Animal Flight Laboratory


Flight has been a significant underpinning to adaptive radiation in insects, birds, and bats. Moreover, wing flapping in both insects and volant vertebrates provides a general problem for biomechanical analysis in that neither maneuverability nor limits to flight performance are well understood. Equally unclear is the extent to which biomechanical capacity to fly is actually utilized in nature, either for extant taxa or for possible evolutionary intermediates. Our approach to these problems involves a variety of volant taxa and is two-fold in character: laboratory investigations of physiological and biomechanical constraints on flight performance, and fieldwork to elucidate the biomechanics of animal flight under natural circumstances. The overall goal of this research program is to elucidate both evolutionary origins and subsequent diversification of flight mechanisms, broadly construed.
Representative Research
1.Biomechanics and evolution of gliding flight in arthropods
Working in Peru and Panama, I and collaborators Steve Yanoviak and Mike Kaspari are investigating aerial behaviors and the biomechanical underpinnings to directed aerial descent in arboreal arthropods. We use a canopy walkway and climb rainforest trees to obtain a broad diversity of wingless taxa for study. Documentation of aerial behaviors in these groups has important implications for our understanding of the evolutionary origins of insect flight.

2. Animal flight performance across elevational gradients
Increasing elevation involves a substantial reduction in both air density and oxygen partial pressure, which in concert potentially compromise the ability of animals to fly. In Peru, I and collaborators Jim McGuire, Chris Witt, and Doug Altshuler are linking hemoglobin sequence variation to hematological parameters, whole-animal flight energetics, and hypoxia resistance, using hovering hummingbirds as a model system. In Sichuan, southwestern China, I and collaborator Michael Dillon are studying, both inter- and intraspecifically, the ability of bumblebees to hover across a 4000 meter elevational gradient.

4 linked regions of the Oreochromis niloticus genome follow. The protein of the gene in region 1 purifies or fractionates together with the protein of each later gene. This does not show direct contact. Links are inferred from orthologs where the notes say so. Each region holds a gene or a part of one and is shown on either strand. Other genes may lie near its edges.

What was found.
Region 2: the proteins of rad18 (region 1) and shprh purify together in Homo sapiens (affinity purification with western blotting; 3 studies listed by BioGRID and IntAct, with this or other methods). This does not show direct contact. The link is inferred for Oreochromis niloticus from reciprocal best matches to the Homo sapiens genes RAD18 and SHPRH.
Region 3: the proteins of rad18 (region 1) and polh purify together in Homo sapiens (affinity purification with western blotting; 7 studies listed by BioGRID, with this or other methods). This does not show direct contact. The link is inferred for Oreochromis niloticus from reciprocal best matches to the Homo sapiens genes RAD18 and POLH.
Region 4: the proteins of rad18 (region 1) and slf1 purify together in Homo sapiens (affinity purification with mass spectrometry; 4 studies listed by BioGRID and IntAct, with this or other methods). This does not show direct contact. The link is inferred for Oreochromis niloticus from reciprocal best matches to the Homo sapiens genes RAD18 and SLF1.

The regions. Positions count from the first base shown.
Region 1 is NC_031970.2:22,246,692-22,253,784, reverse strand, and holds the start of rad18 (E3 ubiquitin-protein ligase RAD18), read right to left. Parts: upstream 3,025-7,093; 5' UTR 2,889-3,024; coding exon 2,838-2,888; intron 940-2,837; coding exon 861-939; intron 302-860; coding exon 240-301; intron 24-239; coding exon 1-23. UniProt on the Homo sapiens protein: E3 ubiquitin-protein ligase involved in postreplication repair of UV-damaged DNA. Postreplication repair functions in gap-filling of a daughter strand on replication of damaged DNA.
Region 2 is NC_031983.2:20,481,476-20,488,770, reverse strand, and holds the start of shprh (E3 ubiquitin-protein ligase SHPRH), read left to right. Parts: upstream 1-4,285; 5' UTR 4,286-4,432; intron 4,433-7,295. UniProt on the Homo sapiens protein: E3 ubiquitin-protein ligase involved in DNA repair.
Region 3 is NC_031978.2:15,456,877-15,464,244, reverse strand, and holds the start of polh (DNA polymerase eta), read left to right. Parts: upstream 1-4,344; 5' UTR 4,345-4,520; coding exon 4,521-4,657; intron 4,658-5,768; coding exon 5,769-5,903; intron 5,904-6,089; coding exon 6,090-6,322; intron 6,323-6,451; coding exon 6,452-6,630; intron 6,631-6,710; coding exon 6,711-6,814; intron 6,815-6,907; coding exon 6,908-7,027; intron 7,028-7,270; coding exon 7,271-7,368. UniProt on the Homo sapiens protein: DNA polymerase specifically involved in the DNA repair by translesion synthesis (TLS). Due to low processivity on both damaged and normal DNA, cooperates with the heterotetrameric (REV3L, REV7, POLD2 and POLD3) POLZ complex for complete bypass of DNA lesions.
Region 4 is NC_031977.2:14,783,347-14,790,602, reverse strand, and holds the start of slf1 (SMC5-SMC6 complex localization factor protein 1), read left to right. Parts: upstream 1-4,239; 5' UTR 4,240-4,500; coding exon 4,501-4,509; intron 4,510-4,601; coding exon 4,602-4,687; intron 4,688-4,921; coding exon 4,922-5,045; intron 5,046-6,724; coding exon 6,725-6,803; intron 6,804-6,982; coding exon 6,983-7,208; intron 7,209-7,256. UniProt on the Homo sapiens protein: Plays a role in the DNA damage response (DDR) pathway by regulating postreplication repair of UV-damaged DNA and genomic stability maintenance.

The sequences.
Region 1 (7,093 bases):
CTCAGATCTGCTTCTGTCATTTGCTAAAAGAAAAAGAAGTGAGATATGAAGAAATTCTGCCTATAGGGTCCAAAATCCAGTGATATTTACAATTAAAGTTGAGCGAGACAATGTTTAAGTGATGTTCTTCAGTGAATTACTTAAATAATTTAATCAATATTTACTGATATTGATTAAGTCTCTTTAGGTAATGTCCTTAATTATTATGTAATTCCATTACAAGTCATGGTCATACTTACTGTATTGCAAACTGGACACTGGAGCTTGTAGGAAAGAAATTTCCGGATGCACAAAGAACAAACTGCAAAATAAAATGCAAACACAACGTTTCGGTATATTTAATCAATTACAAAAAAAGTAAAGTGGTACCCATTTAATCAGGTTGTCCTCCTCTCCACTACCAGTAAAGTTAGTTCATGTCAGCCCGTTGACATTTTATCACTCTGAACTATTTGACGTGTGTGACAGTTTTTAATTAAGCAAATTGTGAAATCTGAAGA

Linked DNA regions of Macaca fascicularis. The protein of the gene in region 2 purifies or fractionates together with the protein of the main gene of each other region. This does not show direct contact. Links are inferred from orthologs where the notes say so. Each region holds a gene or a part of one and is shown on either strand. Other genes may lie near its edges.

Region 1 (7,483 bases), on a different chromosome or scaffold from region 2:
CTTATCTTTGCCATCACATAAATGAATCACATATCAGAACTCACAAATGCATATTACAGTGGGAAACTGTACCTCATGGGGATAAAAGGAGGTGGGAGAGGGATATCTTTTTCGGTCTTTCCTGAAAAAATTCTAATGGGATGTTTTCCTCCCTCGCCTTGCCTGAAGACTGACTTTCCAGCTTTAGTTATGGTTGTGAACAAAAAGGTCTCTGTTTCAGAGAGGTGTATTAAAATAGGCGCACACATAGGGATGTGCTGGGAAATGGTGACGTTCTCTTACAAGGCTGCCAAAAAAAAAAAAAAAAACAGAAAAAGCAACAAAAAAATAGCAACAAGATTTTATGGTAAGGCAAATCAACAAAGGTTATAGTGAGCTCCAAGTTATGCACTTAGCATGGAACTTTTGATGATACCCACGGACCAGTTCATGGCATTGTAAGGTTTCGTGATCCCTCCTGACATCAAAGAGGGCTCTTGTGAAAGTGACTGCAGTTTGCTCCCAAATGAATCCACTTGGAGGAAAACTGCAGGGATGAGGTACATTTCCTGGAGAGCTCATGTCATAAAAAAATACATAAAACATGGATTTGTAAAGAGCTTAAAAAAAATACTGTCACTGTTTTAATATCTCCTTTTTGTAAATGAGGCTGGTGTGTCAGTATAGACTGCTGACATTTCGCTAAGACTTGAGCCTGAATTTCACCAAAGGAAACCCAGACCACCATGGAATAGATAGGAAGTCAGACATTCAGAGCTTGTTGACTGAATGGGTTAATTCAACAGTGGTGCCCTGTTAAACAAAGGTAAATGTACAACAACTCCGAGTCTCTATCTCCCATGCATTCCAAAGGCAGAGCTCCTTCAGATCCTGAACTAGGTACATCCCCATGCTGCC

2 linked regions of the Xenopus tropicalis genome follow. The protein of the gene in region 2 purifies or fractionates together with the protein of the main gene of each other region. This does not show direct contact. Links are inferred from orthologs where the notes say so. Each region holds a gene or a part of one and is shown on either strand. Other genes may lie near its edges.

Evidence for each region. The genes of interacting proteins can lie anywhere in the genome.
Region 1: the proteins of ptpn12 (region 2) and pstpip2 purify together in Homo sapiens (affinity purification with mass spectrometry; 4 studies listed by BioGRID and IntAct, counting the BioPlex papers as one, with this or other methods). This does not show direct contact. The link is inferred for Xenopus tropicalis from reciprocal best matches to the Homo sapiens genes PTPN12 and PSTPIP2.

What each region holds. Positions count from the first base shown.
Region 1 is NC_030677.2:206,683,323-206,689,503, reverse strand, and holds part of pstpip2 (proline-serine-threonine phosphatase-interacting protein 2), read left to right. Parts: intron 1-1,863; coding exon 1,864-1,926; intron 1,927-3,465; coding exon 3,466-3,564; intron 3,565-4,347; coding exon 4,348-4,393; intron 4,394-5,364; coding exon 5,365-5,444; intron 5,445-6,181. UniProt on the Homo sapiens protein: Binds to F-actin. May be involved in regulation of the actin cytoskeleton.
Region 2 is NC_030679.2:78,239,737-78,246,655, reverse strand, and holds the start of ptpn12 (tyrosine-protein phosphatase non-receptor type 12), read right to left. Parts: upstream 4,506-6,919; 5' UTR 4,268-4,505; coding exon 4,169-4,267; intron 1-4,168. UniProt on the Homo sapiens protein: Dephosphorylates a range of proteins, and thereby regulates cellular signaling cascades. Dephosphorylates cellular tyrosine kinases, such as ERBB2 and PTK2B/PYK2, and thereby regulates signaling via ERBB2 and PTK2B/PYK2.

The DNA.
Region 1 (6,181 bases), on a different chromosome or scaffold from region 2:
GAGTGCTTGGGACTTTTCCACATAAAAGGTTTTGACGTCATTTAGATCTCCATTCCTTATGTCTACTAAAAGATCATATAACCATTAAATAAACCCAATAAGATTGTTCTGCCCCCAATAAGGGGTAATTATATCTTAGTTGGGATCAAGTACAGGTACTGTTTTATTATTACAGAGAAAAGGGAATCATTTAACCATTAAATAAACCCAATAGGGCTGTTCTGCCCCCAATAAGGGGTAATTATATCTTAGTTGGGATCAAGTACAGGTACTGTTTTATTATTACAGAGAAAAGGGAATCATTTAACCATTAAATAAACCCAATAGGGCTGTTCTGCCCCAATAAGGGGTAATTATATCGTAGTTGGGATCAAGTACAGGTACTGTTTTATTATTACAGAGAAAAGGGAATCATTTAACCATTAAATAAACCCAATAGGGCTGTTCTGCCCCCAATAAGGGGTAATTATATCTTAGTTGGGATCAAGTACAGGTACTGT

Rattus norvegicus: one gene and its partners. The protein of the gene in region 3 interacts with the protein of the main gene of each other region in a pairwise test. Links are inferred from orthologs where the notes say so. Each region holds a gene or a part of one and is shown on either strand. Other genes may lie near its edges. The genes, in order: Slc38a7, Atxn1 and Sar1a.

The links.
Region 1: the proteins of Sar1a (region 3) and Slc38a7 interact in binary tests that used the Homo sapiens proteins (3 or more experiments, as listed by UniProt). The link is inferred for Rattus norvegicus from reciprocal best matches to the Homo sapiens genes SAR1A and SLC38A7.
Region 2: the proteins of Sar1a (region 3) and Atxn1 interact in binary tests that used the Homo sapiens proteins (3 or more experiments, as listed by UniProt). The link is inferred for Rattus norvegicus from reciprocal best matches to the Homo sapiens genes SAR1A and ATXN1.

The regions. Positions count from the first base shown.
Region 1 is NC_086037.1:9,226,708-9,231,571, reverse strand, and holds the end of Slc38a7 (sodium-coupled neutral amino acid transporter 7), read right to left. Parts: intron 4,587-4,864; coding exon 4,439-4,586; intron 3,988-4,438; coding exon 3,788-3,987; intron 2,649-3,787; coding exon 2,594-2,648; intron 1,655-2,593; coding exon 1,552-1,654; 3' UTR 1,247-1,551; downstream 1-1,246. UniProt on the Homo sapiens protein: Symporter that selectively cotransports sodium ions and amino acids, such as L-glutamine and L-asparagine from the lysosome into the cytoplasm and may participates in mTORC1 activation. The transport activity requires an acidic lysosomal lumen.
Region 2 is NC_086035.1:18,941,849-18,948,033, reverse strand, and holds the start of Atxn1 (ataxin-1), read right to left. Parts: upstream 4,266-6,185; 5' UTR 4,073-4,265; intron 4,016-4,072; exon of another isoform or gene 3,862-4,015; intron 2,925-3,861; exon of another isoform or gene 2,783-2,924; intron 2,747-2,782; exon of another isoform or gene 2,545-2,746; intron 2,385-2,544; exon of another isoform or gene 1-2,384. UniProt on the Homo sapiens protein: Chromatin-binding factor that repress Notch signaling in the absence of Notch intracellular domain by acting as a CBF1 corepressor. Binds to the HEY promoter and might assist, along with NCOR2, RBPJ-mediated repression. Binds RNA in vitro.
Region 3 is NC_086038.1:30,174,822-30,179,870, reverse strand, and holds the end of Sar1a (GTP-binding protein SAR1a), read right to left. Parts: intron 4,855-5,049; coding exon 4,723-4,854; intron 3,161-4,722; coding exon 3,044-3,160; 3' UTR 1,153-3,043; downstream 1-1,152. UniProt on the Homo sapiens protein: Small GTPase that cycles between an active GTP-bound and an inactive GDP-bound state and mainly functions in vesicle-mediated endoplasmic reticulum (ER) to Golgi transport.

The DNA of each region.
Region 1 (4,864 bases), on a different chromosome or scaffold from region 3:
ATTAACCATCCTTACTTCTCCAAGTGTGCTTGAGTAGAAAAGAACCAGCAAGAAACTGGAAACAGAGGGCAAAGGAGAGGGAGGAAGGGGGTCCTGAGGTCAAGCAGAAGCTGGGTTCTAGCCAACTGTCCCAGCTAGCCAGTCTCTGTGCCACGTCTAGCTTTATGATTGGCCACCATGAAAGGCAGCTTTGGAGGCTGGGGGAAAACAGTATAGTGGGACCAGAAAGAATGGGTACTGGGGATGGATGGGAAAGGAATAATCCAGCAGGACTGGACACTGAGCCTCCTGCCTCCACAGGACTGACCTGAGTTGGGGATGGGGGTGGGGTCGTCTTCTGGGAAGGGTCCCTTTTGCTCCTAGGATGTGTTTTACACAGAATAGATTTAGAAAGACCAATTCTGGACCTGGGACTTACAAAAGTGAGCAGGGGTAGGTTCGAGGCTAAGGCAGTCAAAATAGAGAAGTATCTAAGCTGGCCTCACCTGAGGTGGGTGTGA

3. Allometry of lift and power production in hovering insects and hummingbirds
The size-dependence of maximum performance in hovering animals remains quantitatively unresolved. Using a maximal load-lifting method of, I and collaborators Doug Altshuler (hummingbirds) and Michael Dillon (orchid bees) are evaluating interspecific variation in maximum lifting performance for approximately fifty hummingbird species and twelve orchid bee species. Prior interspecific comparisons of animal flight performance have violated statistical assumptions of independence of data points. We are implementing phylogenetically controlled interspecific analyses of maximum lifting performance, and are linking mechanistically the negative allometry of wingbeat frequency with geometrical constraints on stroke amplitude to evaluate changes in hovering capacity with body mass.

Current research projects

  • Elevational variation in flight mechanics and energetics of the giant hummingbird - M.Jose Fernandez
  • Relative contribution of morphology and behavior to mimicry in ithomiine butterflies - Ryan Hill